Marijuana does not actually provide “relief” for intractable pain patients — it’s not a cure-all. If you’ve got good bud, the effect can give you the ability to distract yourself from the constant pain. You can meditate all day long, but unless you have magical powers, you will not be able to match the effects and benefits of medical cannabis.

After over 25 years of chasing pain relief, I am here to tell you that relief is best thought of as momentary. Those brief seconds in time, when you are able to miraculously push the pain aside — in your mind. And cannabis allows for more of those brief seconds in time.

These brief seconds in time can give a pain patient the impetus to move when their brain is telling them it hurts too much to do so. And the additional pain caused by physical activity is more easily managed when you know that there is adequate medicine awaiting you, if and when you need it.

“Standard” Treatments

I like to compare my nervous system on chronic pain as an emergency alert system that is broken; instead of only signaling in an emergency, the system continually broadcasts alerts in a never-ending loop (any Lost fans in the audience?). Unfortunately, no one really knows how to fix this system, and I’m of the opinion that once it’s broken, it can’t be fixed.

I don’t think chronic pain can be managed with psychotherapy or antidepressants. And no more cortisone or Botox injections for me. No more off-label use of anticonvulsants or antipsychotics. No more surgery. No more paying for physical therapy I can do at home.

No more drugs that space me out and cause untold negative side effects. (No more taking even more drugs to combat all the side effects.)

I’m not interested in having a pain pump or a spinal cord stimulator surgically inserted; nor am I interested in neurosurgical treatments (http://www.ncbi.nlm.nih.gov/pubmed/20837190).

With such a narrow list of options, I chose the safest.

Distraction is the key — but it is hard to accomplish. Medical cannabis makes it a little easier. There are patients who have the ability to utilize this pain management tool (distraction) without the use of any substances; but these are abilities that take a very long time to learn, and there will always be a large percentage of patients who are unable to acquire them.

Chronic pain syndromes come with comorbid conditions like anxiety, depression, and anger. Standard treatments for anxiety, like Xanax or Valium — or for depression and anger, like antidepressants — cannot match the effectiveness of marijuana.

The Point

I’m not trying to convince any pain patient to do what I’ve done, but I think it’s pretty amazing that I could switch a bucket full of prescription drugs for just one plant. And I sincerely think that medical cannabis should be an option for the treatment of pain — any pain. But I also think that marijuana should be one of the first options available for chronic pain patients — available to them before the pain moves to intractable levels.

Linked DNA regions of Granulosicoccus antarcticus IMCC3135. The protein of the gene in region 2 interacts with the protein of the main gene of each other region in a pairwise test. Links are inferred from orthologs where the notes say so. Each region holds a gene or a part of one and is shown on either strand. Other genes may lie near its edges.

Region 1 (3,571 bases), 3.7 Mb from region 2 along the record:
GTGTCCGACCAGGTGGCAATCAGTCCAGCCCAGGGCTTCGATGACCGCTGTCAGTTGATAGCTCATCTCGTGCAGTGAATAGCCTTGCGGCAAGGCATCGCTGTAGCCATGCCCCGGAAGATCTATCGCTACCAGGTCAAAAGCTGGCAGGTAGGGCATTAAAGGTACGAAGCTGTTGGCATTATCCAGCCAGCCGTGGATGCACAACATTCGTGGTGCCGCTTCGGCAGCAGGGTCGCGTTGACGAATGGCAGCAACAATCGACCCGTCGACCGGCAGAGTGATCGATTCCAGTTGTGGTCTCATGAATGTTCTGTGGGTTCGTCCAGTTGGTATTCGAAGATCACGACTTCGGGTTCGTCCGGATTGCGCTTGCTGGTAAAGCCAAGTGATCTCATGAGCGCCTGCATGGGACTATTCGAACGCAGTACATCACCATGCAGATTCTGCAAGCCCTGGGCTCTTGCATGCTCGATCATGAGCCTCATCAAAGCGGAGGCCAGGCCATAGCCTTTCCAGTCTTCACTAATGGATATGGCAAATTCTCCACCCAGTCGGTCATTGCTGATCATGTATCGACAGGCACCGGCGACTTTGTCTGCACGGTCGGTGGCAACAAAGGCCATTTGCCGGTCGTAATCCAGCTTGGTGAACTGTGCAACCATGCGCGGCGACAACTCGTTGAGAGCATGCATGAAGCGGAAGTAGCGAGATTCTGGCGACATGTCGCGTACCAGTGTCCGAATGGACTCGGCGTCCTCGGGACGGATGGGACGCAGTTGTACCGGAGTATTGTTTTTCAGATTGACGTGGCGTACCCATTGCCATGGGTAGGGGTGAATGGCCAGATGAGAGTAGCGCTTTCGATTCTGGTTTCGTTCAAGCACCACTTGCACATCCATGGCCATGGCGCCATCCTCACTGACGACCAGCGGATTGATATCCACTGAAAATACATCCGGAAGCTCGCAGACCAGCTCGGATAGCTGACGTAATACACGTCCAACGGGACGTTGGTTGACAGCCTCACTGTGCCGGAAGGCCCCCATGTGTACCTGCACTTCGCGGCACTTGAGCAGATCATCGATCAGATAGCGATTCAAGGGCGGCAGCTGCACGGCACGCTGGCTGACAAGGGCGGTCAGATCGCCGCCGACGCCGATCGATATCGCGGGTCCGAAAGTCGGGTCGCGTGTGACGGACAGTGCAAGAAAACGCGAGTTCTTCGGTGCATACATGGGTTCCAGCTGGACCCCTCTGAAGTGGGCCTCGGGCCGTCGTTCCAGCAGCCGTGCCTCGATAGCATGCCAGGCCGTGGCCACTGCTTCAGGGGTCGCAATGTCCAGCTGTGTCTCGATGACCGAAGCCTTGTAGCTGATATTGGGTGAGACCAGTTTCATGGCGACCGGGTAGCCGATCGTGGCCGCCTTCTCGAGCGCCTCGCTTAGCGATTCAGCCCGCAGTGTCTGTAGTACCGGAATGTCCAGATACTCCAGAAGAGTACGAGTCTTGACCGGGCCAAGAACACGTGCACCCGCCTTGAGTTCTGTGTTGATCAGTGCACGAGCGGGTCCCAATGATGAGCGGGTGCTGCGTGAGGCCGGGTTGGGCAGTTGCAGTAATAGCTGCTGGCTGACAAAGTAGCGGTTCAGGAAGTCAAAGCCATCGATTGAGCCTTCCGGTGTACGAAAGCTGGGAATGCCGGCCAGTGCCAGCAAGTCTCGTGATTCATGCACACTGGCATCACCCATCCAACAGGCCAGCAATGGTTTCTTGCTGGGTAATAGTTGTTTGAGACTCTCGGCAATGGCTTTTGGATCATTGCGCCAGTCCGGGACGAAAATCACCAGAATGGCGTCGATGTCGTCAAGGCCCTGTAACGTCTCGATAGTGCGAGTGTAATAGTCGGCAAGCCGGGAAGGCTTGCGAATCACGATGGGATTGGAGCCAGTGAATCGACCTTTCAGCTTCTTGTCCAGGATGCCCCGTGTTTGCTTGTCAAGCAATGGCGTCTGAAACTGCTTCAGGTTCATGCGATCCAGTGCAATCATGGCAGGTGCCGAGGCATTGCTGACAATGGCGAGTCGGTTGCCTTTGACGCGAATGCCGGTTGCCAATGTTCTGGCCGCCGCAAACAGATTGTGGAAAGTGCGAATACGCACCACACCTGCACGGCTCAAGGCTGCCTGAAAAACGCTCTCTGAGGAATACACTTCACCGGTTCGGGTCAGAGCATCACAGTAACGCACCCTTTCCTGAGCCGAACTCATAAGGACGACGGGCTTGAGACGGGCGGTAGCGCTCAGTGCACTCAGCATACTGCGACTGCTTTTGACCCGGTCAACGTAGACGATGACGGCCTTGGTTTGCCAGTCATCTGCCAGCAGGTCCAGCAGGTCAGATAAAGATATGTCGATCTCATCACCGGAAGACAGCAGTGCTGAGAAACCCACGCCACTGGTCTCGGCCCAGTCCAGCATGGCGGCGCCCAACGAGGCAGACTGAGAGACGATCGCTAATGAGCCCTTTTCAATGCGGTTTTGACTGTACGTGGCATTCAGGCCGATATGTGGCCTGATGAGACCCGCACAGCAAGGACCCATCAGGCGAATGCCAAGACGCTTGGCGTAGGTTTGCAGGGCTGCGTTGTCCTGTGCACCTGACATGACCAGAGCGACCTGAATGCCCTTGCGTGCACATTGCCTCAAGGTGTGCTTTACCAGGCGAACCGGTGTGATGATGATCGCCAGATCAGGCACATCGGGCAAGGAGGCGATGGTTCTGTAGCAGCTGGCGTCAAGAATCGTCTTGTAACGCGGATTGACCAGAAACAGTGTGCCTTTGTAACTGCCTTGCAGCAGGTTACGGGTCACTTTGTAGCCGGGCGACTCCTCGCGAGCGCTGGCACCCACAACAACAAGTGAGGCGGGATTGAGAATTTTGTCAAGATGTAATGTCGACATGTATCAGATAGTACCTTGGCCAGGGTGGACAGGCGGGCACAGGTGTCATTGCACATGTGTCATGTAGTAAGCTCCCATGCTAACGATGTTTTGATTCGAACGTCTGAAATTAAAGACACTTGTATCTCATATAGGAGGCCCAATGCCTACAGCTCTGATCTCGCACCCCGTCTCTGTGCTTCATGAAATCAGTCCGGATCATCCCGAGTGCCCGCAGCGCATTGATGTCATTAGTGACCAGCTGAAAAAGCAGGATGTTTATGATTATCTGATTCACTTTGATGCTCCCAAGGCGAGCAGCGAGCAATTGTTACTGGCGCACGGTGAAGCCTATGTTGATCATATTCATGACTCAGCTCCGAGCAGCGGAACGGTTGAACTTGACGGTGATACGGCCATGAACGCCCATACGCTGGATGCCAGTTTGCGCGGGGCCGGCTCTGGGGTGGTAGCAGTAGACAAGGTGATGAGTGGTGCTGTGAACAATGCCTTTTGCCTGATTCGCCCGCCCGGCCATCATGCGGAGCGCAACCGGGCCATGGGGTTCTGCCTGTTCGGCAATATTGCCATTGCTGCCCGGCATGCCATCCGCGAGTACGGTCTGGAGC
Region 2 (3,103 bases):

And while the medical establishment moves like molasses to provide scientific evidence (through human trials) of the medical benefits of cannabis, the anecdotal evidence (and a U.S. patent) have been enough for patients with nowhere else to turn. Pain patients who still have options may not be interested in trying medical cannabis at this time — but I guarantee you that someday, a lot of them will.

I have researched, experienced, and analyzed New Mexico’s Medical Cannabis Program as a chronic pain patient; and if you are a patient in another state, I recommend you move to Colorado (or maybe Oregon). It takes a lot of research to find the best program for your individual needs as a pain patient, but as with New Mexico’s program, the right information can be hard to find.

There are numerous cannabis websites and forums (almost all of them have been cited somewhere on this website); but if you’ve found your way to this one, then you have probably been looking around for awhile. I know how that feels. So, let me introduce myself: My name is Johnna Stahl a/k/a painkills2, the author of the majority of posts currently on this site. I have tried to provide information that would help other pain patients, but if you have further questions, you can reach me at painkills2@aol.com.

Free the weed.

**https://www.atrainceu.com/course-module/1473358-65_michigan-pain-and-symptom-module-03

On June 30, 2009, a federal advisory board voted to recommend that the Food and Drug Administration (FDA) ban Percocet and Vicodin. These medications are combinations of opioids with acetaminophen, the active ingredient in the pain reliever, Tylenol. The synergistic properties of these medications meant that working together they often do a better job of controlling pain than either one alone.

Acetaminophen is the most commonly used medication to relieve pain. In 2005 over 28 billion doses were sold, many in over-the-counter (OTC) preparations. Between 1990 and 1998, there were approximately 56,000 emergency department visits, 26,000 hospitalizations, and 458 deaths per year linked to acetaminophen use (FDA, 2009).

In January 2011 the FDA announced that it would sharply restrict, but not ban, the painkillers under review.

6 thoughts on “Medical Cannabis

  1. Thanks for participating. Great post and interesting to read. I had a friend suggest this to me for chronic pain. Not sure a doctor would prescribe as I live in Georgia. Even in Colorado, where is is suppose to be legalized, I still think it might be a problem to obtain unless one knew the doctor and had a prescription.

    Liked by 1 person

    • There are plenty of doctors in Colorado who would certify for chronic pain. You don’t get a prescription, the doctor just certifies that you have chronic pain. And while bud is legal in Colorado, if you don’t go through the medical cannabis program, it’s a lot more expensive.

      As for Georgia, they recently passed a medical cannabis bill, but it’s so restrictive that I wouldn’t really call it that. I think it will be years (and years) before it’s available in Georgia. Sorry. 😦

      Like